You read that right. This is a cake that uses an entire orange. Two of them, actually–zest, pith, flesh, and all, blitzed into a chunky puree and folded right into the batter. It’s the orangiest orange cake I’ve ever had, and I’m pretty smitten.
I was introduced to the whole-orange cake idea when a friend texted me a photo of a recipe page in a magazine and challenged me to try it. The resulting cake was a hit: suffused with orange flavor and shot through with flecks of zest. But it was also a pain in the ass to make. It required beating egg whites and yolks separately, thus dirtying three bowls and a food processor by the time I’d finished. After we licked the cake plate clean, I stared at the sink full of dishes and decided to look for a better solution.
This version, which I found on Food52, checks all the boxes. It’s a snap to make, requiring one bowl plus a food processor or blender. It’s got an intensely orangey flavor, fragrant and slightly bitter, with lots of those chewy zest-flecks that I love. The texture is fluffy and moist, but still dense enough to qualify as a classic bundt cake. (I’ve taken to swapping out a bit of the butter for olive oil, both for flavor and to keep the cake from drying out after it’s cut.) It’s simple, attractive, just the kind of thing you want as an after-dinner treat when company’s over. I’ve even served it as a birthday cake, and it was greatly appreciated.
The original recipe calls for an orange juice glaze to top the cake. I use lemon juice instead, so that the crackly surface has some sharpness to contrast with the bittersweet cake underneath. And while I love the plain orange-ness of this cake, you could certainly use this as a canvas for all sorts of flavors. Maybe next time I’ll blitz some fresh rosemary or anise seeds in with the oranges, or swap out the vanilla extract for almond. And I haven’t yet tried this with other citrus–I suspect the recipe will require some tweaking–but will report back if I do.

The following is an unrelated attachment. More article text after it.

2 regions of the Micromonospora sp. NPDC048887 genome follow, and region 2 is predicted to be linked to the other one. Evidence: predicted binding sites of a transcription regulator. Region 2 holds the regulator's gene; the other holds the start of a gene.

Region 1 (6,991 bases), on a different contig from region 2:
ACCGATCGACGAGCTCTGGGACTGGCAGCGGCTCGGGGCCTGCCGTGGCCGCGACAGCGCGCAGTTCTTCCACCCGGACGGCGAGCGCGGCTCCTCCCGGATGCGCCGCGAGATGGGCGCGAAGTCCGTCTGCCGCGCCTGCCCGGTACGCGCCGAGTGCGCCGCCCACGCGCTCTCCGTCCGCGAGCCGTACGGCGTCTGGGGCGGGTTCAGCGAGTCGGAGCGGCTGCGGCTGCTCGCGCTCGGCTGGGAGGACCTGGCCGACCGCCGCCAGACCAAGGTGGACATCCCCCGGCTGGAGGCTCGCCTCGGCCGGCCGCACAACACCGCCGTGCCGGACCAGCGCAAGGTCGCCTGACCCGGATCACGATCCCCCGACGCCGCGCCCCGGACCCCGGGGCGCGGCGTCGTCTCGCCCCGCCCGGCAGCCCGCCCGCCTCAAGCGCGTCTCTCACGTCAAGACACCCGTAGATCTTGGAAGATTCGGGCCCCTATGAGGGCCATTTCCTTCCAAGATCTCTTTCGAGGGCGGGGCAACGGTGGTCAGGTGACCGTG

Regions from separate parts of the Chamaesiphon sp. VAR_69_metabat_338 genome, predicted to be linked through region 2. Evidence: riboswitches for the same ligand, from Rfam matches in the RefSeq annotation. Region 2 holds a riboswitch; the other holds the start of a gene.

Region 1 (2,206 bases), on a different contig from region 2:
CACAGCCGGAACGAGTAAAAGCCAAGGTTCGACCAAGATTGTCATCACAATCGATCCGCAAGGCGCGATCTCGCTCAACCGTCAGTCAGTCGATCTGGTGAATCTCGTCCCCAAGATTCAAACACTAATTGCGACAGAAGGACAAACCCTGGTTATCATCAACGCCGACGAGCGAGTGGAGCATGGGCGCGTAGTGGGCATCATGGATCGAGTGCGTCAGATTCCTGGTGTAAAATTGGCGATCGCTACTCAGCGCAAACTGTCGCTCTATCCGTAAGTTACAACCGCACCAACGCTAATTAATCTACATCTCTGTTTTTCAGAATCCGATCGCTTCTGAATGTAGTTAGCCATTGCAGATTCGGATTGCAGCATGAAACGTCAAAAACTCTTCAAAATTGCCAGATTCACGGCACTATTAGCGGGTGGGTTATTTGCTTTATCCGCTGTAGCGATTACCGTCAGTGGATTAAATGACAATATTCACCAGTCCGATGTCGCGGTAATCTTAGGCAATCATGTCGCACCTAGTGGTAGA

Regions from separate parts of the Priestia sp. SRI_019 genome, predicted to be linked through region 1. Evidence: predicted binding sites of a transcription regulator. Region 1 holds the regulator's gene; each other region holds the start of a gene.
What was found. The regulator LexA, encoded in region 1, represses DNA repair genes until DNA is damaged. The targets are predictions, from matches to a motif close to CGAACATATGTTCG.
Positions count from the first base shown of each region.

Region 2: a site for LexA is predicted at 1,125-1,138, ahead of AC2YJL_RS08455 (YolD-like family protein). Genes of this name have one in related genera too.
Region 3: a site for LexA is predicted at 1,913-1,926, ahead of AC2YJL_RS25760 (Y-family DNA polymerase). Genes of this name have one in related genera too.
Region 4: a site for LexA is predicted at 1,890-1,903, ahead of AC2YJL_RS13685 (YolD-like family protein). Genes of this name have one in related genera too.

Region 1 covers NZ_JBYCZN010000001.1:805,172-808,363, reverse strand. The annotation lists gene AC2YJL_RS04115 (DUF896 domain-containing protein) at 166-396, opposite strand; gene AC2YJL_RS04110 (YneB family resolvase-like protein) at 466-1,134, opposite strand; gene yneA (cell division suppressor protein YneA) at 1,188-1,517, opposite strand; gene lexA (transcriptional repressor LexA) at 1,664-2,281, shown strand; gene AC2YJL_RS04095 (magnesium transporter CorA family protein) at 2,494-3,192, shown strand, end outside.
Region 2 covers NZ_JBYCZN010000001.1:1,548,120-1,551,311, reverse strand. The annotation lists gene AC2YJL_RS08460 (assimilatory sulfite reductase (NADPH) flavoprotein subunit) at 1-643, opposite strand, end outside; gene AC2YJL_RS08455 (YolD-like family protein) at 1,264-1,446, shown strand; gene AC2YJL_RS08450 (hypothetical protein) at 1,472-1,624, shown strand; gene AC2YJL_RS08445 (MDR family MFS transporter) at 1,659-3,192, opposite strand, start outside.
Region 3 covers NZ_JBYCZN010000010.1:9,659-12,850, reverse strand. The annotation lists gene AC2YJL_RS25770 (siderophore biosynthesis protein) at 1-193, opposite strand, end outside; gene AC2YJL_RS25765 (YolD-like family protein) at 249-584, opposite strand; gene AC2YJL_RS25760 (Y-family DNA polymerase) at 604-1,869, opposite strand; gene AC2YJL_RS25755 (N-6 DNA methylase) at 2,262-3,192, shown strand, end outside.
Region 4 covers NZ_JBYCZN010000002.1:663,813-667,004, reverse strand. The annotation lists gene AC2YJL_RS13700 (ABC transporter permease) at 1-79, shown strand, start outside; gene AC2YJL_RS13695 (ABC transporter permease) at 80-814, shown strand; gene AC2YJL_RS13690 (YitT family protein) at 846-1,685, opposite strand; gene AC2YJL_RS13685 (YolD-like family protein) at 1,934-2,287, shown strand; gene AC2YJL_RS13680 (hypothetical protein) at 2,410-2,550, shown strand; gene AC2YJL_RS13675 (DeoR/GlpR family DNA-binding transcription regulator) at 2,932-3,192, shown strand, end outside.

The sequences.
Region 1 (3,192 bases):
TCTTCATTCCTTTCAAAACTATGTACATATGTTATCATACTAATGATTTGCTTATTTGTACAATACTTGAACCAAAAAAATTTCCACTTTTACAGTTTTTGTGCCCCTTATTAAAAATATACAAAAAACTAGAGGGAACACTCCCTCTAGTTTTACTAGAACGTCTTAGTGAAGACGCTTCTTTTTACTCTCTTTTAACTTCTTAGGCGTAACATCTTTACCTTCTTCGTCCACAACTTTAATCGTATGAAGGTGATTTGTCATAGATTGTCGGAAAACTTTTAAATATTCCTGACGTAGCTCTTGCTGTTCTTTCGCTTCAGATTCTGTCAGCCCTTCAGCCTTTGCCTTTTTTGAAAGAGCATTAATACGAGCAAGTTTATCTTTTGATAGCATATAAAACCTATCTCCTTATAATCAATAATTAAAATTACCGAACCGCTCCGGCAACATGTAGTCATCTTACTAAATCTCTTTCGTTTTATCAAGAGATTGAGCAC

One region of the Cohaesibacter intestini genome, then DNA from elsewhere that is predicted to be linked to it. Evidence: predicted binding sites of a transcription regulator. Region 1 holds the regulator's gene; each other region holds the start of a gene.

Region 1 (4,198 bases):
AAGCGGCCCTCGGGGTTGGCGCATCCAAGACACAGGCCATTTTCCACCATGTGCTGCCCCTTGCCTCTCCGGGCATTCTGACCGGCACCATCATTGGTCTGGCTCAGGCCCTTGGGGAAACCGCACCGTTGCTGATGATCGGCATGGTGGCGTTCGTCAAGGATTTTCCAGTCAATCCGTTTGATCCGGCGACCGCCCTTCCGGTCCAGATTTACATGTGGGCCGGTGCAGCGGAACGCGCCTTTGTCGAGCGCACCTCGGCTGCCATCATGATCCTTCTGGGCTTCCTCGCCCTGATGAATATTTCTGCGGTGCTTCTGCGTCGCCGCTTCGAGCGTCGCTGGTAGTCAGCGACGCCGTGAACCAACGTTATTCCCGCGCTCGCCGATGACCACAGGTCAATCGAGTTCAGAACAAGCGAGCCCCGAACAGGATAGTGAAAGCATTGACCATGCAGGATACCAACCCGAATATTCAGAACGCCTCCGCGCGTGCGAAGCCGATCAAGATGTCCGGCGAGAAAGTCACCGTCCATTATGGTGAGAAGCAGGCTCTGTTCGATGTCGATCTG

Continuing on the tomato theme, I figured it’s time to blog about my latest favorite pasta dish. It’s dead easy, lightning-fast, and more delicious than it has any right to be. I’ve been making it at least once a week since tomatoes showed up at the farmer’s market, and feeding it to anyone and everyone who shows up at my house.
This is the simplest of sauces–just cherry tomatoes, olive oil, and seasonings. Using cherry tomatoes means you can make a delicious fresh tomato sauce at almost any time of the year. Because they’re allowed to ripen further before shipping, they’re sweeter and less mealy than any other tomato you can find at the supermarket. They’re also higher in pectin, making for an especially luxurious sauce texture. And, of course, during tomato season, this recipe goes from “darn good for five ingredients” to “totally sublime” if you use really good tomatoes. (I used golden tomatoes for the pictured batch of pasta, hence the adorable yellow hue.)
As always, the beauty of a recipe this simple is that it’s a perfect jumping-off point for all kinds of variations. I’ve certainly never made it the same way twice. During tomato season I’ll sometimes use chopped heirloom tomatoes, which make for a lighter and gauzier sauce. If I don’t have basil around, I’ll swap in fresh parsley or mint, or chopped scallion tops, or both. I’ll bump up the chile flakes for an arrabiata-ish kick, or leave them out altogether. I’ve added fennel seeds, celery salt, dried chives; all of these are delicious, but none of them are necessary.
In terms of adding protein, I love serving this with eggs–a classic and wonderful partner with tomatoes. If I’m feeling fancy, I’ll poach or soft-boil the eggs and plop a couple gooey-yolked beauties on top of each plate of pasta. For a quicker and easier option, I’ll hard-boil a bunch of eggs in the pressure cooker and serve them alongside. Cheese is also, obviously, great; Parmesan is a no-brainer, but I’ve also used goat cheese, dolloped onto each portion and swirled in for a creamy-tangy finish. Again, none of this is obligatory–just a nice extra flourish.